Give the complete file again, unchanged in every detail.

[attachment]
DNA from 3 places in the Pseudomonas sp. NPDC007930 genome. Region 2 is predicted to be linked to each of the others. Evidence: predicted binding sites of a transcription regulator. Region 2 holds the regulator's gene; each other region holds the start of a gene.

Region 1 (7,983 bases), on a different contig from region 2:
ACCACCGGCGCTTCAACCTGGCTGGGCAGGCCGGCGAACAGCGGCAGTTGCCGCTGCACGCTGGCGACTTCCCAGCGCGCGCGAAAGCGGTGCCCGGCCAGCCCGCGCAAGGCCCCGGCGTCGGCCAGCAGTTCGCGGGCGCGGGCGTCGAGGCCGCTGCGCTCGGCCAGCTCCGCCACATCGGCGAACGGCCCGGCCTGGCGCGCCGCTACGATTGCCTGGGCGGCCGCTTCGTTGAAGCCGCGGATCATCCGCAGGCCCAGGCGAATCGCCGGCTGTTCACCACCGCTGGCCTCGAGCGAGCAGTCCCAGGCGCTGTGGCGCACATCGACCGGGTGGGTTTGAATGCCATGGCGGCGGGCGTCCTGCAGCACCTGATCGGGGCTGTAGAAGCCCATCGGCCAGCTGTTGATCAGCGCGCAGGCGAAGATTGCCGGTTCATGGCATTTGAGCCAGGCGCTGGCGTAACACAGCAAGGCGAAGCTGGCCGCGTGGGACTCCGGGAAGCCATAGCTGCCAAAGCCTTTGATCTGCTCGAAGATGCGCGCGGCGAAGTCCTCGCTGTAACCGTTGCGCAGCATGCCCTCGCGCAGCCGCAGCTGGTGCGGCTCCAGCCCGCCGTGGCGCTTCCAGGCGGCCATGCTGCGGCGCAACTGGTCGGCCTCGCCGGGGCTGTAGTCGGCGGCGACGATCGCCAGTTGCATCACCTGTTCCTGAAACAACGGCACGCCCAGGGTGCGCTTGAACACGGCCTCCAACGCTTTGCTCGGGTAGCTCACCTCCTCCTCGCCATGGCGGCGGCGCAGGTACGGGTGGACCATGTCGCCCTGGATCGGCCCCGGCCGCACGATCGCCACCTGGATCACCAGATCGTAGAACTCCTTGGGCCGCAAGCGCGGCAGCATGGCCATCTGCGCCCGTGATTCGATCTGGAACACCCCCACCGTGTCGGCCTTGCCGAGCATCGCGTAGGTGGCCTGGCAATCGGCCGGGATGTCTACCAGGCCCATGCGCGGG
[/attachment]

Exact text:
DNA from 3 places in the Pseudomonas sp. NPDC007930 genome. Region 2 is predicted to be linked to each of the others. Evidence: predicted binding sites of a transcription regulator. Region 2 holds the regulator's gene; each other region holds the start of a gene.

Region 1 (7,983 bases), on a different contig from region 2:
ACCACCGGCGCTTCAACCTGGCTGGGCAGGCCGGCGAACAGCGGCAGTTGCCGCTGCACGCTGGCGACTTCCCAGCGCGCGCGAAAGCGGTGCCCGGCCAGCCCGCGCAAGGCCCCGGCGTCGGCCAGCAGTTCGCGGGCGCGGGCGTCGAGGCCGCTGCGCTCGGCCAGCTCCGCCACATCGGCGAACGGCCCGGCCTGGCGCGCCGCTACGATTGCCTGGGCGGCCGCTTCGTTGAAGCCGCGGATCATCCGCAGGCCCAGGCGAATCGCCGGCTGTTCACCACCGCTGGCCTCGAGCGAGCAGTCCCAGGCGCTGTGGCGCACATCGACCGGGTGGGTTTGAATGCCATGGCGGCGGGCGTCCTGCAGCACCTGATCGGGGCTGTAGAAGCCCATCGGCCAGCTGTTGATCAGCGCGCAGGCGAAGATTGCCGGTTCATGGCATTTGAGCCAGGCGCTGGCGTAACACAGCAAGGCGAAGCTGGCCGCGTGGGACTCCGGGAAGCCATAGCTGCCAAAGCCTTTGATCTGCTCGAAGATGCGCGCGGCGAAGTCCTCGCTGTAACCGTTGCGCAGCATGCCCTCGCGCAGCCGCAGCTGGTGCGGCTCCAGCCCGCCGTGGCGCTTCCAGGCGGCCATGCTGCGGCGCAACTGGTCGGCCTCGCCGGGGCTGTAGTCGGCGGCGACGATCGCCAGTTGCATCACCTGTTCCTGAAACAACGGCACGCCCAGGGTGCGCTTGAACACGGCCTCCAACGCTTTGCTCGGGTAGCTCACCTCCTCCTCGCCATGGCGGCGGCGCAGGTACGGGTGGACCATGTCGCCCTGGATCGGCCCCGGCCGCACGATCGCCACCTGGATCACCAGATCGTAGAACTCCTTGGGCCGCAAGCGCGGCAGCATGGCCATCTGCGCCCGTGATTCGATCTGGAACACCCCCACCGTGTCGGCCTTGCCGAGCATCGCGTAGGTGGCCTGGCAATCGGCCGGGATGTCTACCAGGCCCATGCGCGGG